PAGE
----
The lack of standards and interoperability is holding up growth in the market for home entertainment networks, according to international vendors and local manufacturers.
While some expect the market for standalone digital entertainment products to continue to do well throughout 2006, digital home entertainment networks seem less likely to follow the trend.
"A lack of standards has held up the market because the individual manufacturers have to figure out how to get the different products to work together," managing director of local IT manufacturer, Optima, Cornel Ung, said. "The infrastructure is still too difficult to install to make it value for money for the home user."
Ung is looking to major international vendors to provide leadership in this area, pointing out that local players lack the size and scope to effectively push standards.
"For the digital home concept to prove a success, the local technology players need the skill sets to integrate different products together," he said. "For this they need companies such as Intel and Microsoft to take the lead."
Hitachi marketing manager, Michael Mannasz, said the penetration of digital home entertainment networks would remain below 5 per cent until such standards become available and widely accepted, despite the hype associated with the technology.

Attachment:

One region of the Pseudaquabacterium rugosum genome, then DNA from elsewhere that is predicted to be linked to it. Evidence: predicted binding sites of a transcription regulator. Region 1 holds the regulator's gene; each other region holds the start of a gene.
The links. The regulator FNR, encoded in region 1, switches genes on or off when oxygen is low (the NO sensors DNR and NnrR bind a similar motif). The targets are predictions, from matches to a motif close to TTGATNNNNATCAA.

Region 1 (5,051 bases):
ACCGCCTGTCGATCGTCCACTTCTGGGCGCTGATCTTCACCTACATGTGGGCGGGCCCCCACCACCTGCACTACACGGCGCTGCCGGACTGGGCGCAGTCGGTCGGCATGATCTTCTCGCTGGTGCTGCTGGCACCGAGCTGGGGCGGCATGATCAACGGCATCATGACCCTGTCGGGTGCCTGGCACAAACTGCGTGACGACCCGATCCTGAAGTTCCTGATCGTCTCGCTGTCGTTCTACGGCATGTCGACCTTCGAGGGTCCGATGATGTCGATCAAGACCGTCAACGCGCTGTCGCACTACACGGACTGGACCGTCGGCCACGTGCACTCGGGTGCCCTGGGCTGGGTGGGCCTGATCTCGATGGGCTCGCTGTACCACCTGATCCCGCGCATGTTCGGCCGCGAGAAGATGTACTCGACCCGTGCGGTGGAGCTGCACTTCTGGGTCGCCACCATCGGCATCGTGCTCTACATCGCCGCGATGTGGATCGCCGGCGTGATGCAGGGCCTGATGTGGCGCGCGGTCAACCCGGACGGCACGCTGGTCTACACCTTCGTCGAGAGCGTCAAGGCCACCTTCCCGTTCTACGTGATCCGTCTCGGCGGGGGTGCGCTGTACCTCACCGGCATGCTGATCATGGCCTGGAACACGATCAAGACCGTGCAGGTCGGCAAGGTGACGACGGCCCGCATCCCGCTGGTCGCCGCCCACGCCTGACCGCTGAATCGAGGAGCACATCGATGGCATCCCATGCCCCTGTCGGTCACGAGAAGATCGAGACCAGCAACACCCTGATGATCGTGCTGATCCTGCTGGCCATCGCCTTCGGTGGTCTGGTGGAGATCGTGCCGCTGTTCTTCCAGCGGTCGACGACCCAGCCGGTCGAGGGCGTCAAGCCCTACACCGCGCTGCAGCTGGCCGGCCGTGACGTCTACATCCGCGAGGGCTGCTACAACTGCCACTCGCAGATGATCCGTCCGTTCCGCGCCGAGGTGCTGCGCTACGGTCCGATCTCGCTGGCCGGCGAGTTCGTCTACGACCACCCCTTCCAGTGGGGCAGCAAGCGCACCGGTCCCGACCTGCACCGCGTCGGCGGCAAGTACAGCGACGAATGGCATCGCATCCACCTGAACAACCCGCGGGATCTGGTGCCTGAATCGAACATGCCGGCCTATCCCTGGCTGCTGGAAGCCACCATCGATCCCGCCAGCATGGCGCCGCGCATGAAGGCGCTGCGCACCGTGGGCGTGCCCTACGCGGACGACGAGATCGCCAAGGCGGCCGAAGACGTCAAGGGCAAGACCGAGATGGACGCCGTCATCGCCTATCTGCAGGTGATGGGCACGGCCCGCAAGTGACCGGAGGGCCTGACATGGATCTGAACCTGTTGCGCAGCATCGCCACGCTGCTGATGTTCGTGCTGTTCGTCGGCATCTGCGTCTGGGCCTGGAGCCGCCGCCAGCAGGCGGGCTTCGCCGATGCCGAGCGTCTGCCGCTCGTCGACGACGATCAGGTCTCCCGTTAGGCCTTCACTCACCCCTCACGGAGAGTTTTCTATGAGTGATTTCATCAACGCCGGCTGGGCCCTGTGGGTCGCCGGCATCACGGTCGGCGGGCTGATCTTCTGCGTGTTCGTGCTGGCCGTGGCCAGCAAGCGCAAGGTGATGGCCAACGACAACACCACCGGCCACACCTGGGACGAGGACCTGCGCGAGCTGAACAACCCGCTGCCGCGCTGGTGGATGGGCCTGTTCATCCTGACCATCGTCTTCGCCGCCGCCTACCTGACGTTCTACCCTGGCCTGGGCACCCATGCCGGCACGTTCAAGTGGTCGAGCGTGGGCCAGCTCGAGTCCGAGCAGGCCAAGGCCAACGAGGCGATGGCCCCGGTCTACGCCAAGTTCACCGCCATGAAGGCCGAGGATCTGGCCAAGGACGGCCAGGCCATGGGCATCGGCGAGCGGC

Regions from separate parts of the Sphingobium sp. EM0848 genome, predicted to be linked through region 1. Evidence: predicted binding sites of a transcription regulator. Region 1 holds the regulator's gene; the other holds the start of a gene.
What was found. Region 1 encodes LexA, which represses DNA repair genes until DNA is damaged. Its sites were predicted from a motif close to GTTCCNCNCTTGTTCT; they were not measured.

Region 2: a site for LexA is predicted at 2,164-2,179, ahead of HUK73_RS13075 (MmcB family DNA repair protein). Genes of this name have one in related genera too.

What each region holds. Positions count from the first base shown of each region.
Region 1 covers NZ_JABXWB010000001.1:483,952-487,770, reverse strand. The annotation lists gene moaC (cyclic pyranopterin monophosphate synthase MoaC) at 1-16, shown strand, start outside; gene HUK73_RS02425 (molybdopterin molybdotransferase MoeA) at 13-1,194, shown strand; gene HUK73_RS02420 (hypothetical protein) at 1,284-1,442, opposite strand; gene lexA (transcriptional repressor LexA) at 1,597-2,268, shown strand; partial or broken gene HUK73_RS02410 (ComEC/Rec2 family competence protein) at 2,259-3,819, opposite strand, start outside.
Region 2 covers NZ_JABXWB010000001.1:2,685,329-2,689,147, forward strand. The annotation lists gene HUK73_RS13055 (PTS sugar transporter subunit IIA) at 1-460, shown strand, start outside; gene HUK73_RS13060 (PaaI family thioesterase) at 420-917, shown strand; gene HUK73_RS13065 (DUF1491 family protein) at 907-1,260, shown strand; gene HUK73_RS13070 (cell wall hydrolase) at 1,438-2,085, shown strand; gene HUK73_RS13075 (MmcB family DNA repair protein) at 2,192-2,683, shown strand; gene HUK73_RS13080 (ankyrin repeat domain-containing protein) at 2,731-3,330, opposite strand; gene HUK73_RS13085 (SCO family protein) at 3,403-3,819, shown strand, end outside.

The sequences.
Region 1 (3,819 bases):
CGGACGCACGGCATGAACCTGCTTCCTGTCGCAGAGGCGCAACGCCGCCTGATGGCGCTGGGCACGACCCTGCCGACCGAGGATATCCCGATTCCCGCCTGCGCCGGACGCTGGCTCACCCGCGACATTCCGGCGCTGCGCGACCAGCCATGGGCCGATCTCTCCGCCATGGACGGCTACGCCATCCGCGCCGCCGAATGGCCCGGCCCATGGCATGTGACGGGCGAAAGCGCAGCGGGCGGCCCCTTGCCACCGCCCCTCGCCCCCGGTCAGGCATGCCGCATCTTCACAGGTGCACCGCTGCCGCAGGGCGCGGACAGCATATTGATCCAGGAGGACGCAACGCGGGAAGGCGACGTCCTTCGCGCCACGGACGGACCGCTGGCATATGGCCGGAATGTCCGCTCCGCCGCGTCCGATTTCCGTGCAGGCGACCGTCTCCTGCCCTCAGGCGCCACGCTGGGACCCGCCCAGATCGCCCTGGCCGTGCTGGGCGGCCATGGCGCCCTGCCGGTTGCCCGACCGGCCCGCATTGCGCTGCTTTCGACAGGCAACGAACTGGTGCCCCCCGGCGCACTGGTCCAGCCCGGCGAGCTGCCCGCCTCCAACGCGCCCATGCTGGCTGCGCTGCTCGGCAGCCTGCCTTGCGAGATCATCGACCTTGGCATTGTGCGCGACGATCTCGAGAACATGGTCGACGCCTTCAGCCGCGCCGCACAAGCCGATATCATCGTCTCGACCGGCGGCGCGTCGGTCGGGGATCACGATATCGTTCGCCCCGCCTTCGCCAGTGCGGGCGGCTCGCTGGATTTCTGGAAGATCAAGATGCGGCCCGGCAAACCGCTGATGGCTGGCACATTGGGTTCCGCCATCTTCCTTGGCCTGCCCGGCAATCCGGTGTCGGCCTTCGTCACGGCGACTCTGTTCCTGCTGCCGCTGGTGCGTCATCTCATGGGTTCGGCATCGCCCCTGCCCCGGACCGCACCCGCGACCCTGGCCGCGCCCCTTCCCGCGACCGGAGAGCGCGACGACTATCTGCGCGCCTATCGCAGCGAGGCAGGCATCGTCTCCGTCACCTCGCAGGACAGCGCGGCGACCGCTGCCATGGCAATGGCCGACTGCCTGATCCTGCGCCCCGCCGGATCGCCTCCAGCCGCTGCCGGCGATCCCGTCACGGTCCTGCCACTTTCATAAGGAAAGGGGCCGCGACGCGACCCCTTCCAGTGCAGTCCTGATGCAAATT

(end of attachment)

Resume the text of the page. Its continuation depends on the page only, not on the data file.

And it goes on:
"At the moment, everybody is still experimenting and testing the water, but until you have something that a number of people can afford and plug in without much hassle it will remain a niche product," he said.
Despite his reservations, Mannasz said he expected the market for digital and flat panel TVs, high-resolution gamming, DVD recorders and hard-disk based technology to continue to grow.
Ung said the market for standalone digital entertainment products, particularly audio equipment, would continue to grow. However, it would lack mainstream acceptance until standards were available to tie them together.
"The release of Viiv will help the market, but it will still take some time for people to become comfortable with the technology," he said. "Digital home entertainment products have to become more reliable and user friendly, or they simply won't take off."